While not required, it’s a good idea to bring a driver’s license, Social Security card or government-issued ID. Voters without proper ID must sign an affidavit of identity affirming they are who they say they are. More information about acceptable identification is at the secretary of the state’s website.

What is being done to make polling places safe from coronavirus?

As part of Connecticut’s Safe Polls Plan, the state is covering all COVID-related election expenses for towns, including the cost of cleaning and safety products and the hiring of additional personnel if needed. In April, Connecticut began requiring masks for anyone over the age of 2 in a public space where social distancing isn’t possible, except for those with certain medical conditions. You can learn more about polling place safety measures at the state’s election website.

Will I be able to vote in the same place as I always have?

Yes. Connecticut has no plans to close polling places because of COVID-19. Still, you should verify your polling place online before heading to vote.

What are the key races in my state?

  • U.S. President
  • U.S. House: All 5 seats
  • State House: All 151 seats
  • State Senate: All 36 seats

This guide was updated on Nov. 2 with more information about how to drop off an absentee ballot in person. Voting rules and procedures may change before Election Day. We’ll update this story if they do, so bookmark this page and check back.


AARP is urging older Americans to ask the candidates 5 key questions:

  • Just over half of all older Social Security beneficiaries rely on the program for at least 50 percent of their income. If elected, how will you ensure that current and future Social Security benefits are not cut as part of deficit reduction?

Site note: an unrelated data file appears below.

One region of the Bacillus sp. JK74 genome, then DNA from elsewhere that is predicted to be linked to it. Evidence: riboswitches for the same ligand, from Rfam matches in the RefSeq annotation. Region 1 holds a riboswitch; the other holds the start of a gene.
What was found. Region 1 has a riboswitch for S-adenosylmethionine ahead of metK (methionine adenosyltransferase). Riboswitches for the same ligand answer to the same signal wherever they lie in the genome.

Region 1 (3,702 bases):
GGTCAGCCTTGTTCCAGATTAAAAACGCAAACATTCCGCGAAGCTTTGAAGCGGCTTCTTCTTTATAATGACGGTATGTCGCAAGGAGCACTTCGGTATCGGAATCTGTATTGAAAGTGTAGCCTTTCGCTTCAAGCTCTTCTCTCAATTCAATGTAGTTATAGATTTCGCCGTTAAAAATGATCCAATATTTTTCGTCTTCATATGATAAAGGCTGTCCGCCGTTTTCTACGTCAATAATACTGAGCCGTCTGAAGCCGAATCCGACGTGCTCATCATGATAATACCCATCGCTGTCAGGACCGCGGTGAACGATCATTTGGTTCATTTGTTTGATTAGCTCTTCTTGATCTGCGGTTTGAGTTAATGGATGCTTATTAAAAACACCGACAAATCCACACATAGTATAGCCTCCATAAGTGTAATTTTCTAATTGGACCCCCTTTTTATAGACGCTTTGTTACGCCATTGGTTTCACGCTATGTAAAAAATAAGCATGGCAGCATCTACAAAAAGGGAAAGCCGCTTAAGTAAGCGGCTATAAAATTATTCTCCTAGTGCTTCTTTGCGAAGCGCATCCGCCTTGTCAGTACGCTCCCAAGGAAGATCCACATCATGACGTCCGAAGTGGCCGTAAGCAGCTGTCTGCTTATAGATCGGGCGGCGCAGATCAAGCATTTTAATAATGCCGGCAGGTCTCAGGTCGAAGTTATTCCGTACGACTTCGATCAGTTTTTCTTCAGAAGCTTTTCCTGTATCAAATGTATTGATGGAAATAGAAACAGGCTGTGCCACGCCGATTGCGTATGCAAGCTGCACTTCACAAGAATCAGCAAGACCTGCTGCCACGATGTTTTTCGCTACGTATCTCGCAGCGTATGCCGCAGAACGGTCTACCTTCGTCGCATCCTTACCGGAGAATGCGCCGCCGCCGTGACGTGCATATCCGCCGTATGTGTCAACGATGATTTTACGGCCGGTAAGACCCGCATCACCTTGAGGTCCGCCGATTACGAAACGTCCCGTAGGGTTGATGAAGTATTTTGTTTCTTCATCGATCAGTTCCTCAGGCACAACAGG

• Half of the people with traditional Medicare spend at least a sixth of their income on health care. If elected, how will you protect Medicare from benefit cuts, as well as lower health care costs and ensure seniors continue receiving the affordable health care they have earned?
  • COVID-19 has caused death and suffering for too many older Americans who require long-term care. If elected, how will you make sure seniors can access safe and affordable long-term care at home, as well as in facilities like nursing homes and assisted living?

AARP Connecticut Virtual Events
In addition, AARP Connecticut will host a variety of virtual events on what voters need to know about voting in Connecticut in 2020.

Every Vote Counts. So Should Every Voter’s Safety.
Join this webinar, held on two dates, to learn how you can cast your vote safely without risking your life or health during the COVID-19 pandemic. The first will be on Tuesday, September 15, at 1 p.m. (register at and the second on Friday, October 16, at 1 p.m. (register at

Telephone Town Hall
Join us online or by phone for a live, interactive Tele-Town Hall to learn about voting safely by mail or in person with Secretary of State Denise Merrill on Thursday, Sept. 17, at 10 a.m. Listen on,, or call 866-641-6908.

Facebook Live
Visit our Facebook page ( ) on Tuesday, September 22, at 11 p.m. for an informational Facebook Live discussion about voting in Connecticut this year with Laura Smits, Vice President, Voting Services for the League of Women Voters’ of Connecticut.

Also of Interest

About AARP Connecticut